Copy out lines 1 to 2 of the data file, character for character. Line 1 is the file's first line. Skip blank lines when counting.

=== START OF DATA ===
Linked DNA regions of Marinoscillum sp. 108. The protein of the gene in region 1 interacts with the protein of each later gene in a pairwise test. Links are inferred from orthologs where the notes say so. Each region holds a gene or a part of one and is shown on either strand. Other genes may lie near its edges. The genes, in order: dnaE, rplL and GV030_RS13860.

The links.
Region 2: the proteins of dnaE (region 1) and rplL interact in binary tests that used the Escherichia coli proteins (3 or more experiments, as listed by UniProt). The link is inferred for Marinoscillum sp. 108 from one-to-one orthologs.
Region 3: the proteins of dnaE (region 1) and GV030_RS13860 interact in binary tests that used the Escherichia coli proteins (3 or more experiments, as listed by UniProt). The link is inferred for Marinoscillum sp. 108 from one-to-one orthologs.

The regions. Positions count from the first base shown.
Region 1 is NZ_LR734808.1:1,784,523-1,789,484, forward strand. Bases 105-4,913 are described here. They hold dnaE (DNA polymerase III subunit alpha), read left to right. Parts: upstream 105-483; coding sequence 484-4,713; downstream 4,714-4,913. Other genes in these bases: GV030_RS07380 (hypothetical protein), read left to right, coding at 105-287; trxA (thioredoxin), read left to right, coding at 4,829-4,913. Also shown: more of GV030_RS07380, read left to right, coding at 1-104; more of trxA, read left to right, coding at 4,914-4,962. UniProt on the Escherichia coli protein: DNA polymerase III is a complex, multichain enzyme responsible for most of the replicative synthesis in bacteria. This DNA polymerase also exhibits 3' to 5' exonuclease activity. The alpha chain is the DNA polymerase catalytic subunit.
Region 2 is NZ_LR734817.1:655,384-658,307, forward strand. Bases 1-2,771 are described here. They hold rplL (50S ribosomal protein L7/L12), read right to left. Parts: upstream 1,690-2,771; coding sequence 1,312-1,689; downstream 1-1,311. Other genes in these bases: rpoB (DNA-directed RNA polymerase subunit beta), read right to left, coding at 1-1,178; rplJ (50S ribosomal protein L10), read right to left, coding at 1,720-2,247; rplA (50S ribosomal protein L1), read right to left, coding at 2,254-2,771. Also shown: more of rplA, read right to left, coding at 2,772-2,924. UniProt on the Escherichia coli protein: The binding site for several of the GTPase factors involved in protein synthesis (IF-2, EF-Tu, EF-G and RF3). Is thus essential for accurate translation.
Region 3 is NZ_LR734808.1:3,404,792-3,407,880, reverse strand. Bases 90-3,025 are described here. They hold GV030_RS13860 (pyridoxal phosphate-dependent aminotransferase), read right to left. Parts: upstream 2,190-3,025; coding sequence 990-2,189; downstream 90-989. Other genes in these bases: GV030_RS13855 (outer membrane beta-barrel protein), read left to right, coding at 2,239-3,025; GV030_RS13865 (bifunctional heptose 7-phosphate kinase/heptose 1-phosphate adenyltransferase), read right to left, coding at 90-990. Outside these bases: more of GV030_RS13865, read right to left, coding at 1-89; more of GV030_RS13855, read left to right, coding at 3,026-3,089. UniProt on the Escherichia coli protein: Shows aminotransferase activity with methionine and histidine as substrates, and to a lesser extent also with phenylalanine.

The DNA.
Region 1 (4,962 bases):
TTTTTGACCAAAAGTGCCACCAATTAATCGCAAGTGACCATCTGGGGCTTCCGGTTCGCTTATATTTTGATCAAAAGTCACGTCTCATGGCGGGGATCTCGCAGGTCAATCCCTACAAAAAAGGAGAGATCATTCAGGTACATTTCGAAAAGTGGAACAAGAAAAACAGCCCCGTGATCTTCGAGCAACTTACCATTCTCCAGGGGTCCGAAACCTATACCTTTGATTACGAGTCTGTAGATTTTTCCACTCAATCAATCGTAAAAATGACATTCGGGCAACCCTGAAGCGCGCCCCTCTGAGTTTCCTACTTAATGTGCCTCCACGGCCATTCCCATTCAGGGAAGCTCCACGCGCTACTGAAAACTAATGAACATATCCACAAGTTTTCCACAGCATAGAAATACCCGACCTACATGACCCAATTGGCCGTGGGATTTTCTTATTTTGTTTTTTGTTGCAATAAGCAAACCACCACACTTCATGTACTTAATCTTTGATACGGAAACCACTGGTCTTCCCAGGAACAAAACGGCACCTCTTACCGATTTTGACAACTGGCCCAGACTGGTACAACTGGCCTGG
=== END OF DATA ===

Linked DNA regions of Marinoscillum sp. 108. The protein of the gene in region 1 interacts with the protein of each later gene in a pairwise test. Links are inferred from orthologs where the notes say so. Each region holds a gene or a part of one and is shown on either strand. Other genes may lie near its edges. The genes, in order: dnaE, rplL and GV030_RS13860.

The links.